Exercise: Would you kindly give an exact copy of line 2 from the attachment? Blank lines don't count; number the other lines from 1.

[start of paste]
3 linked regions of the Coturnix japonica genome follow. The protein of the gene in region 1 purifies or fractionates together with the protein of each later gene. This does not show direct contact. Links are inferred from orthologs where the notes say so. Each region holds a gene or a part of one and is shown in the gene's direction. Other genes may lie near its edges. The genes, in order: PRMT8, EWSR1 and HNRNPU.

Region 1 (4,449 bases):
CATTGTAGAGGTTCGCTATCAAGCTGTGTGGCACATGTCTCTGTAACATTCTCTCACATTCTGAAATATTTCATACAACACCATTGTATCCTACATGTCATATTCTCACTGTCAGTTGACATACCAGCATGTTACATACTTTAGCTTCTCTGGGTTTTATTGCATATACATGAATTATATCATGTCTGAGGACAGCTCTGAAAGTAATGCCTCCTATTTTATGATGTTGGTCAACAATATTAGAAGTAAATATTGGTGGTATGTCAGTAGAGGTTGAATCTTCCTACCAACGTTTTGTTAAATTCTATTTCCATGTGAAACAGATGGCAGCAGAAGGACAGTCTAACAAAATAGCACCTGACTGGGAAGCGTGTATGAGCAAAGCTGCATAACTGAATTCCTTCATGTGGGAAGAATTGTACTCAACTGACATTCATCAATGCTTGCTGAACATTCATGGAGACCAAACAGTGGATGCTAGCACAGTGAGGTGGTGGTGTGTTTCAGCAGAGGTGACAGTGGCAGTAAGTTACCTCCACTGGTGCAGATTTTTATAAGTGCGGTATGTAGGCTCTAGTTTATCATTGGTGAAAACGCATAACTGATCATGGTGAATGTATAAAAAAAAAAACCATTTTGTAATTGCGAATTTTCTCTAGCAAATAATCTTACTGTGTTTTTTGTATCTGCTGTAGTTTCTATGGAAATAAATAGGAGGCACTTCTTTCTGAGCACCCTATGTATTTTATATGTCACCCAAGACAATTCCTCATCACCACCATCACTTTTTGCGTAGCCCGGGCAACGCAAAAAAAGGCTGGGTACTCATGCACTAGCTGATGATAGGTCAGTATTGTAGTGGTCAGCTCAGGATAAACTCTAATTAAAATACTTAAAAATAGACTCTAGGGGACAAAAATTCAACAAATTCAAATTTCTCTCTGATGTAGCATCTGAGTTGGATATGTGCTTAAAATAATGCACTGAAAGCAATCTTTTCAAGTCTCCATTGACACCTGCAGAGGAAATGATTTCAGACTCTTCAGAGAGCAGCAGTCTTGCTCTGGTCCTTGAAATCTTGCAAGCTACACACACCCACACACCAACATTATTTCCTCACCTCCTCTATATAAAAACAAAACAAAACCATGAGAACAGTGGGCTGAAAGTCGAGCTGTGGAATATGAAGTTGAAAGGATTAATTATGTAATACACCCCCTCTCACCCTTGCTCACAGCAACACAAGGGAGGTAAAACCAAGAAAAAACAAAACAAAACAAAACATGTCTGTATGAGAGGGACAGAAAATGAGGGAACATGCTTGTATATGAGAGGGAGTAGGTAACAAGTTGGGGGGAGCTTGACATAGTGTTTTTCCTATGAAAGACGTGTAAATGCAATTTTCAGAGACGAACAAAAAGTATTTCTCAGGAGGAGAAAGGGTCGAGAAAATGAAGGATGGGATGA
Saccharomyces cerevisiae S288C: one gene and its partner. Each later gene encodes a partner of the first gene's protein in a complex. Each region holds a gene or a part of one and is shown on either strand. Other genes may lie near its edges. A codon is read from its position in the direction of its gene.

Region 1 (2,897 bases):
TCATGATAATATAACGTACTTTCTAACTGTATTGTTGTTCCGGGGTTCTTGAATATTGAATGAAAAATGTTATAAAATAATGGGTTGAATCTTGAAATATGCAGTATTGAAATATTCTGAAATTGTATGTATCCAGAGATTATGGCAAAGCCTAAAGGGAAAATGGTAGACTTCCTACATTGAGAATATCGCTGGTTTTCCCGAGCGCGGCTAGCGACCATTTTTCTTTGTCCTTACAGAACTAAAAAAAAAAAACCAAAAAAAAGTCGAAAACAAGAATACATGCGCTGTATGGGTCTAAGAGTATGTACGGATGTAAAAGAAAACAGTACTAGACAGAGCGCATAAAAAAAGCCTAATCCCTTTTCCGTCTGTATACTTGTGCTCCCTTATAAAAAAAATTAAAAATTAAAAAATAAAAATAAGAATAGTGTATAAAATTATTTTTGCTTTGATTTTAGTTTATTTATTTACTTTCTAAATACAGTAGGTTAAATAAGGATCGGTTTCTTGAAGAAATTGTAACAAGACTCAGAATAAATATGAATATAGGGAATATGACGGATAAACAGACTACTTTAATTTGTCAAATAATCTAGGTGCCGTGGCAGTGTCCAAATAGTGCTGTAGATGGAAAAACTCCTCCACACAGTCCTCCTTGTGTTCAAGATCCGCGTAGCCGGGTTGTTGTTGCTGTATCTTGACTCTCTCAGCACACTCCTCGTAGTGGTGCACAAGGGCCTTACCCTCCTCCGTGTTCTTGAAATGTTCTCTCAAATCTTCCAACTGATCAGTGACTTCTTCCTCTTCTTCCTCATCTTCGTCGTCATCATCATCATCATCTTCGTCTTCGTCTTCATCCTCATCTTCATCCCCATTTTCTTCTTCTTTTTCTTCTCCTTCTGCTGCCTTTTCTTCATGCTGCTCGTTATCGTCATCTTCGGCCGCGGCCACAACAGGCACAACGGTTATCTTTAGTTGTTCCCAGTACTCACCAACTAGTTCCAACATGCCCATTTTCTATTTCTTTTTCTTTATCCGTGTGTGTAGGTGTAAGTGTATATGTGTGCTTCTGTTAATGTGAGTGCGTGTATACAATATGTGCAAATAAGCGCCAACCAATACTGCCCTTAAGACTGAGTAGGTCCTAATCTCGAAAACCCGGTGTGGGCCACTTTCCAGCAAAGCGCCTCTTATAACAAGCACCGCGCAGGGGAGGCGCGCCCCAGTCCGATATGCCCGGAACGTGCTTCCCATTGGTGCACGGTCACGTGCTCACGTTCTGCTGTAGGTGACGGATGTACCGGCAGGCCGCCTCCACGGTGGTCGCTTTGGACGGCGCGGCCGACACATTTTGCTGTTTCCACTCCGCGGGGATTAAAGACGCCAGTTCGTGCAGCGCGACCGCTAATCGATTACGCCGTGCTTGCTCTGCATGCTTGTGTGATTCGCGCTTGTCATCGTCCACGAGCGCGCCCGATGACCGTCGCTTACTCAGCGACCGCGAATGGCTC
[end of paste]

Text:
Region 1 (4,449 bases):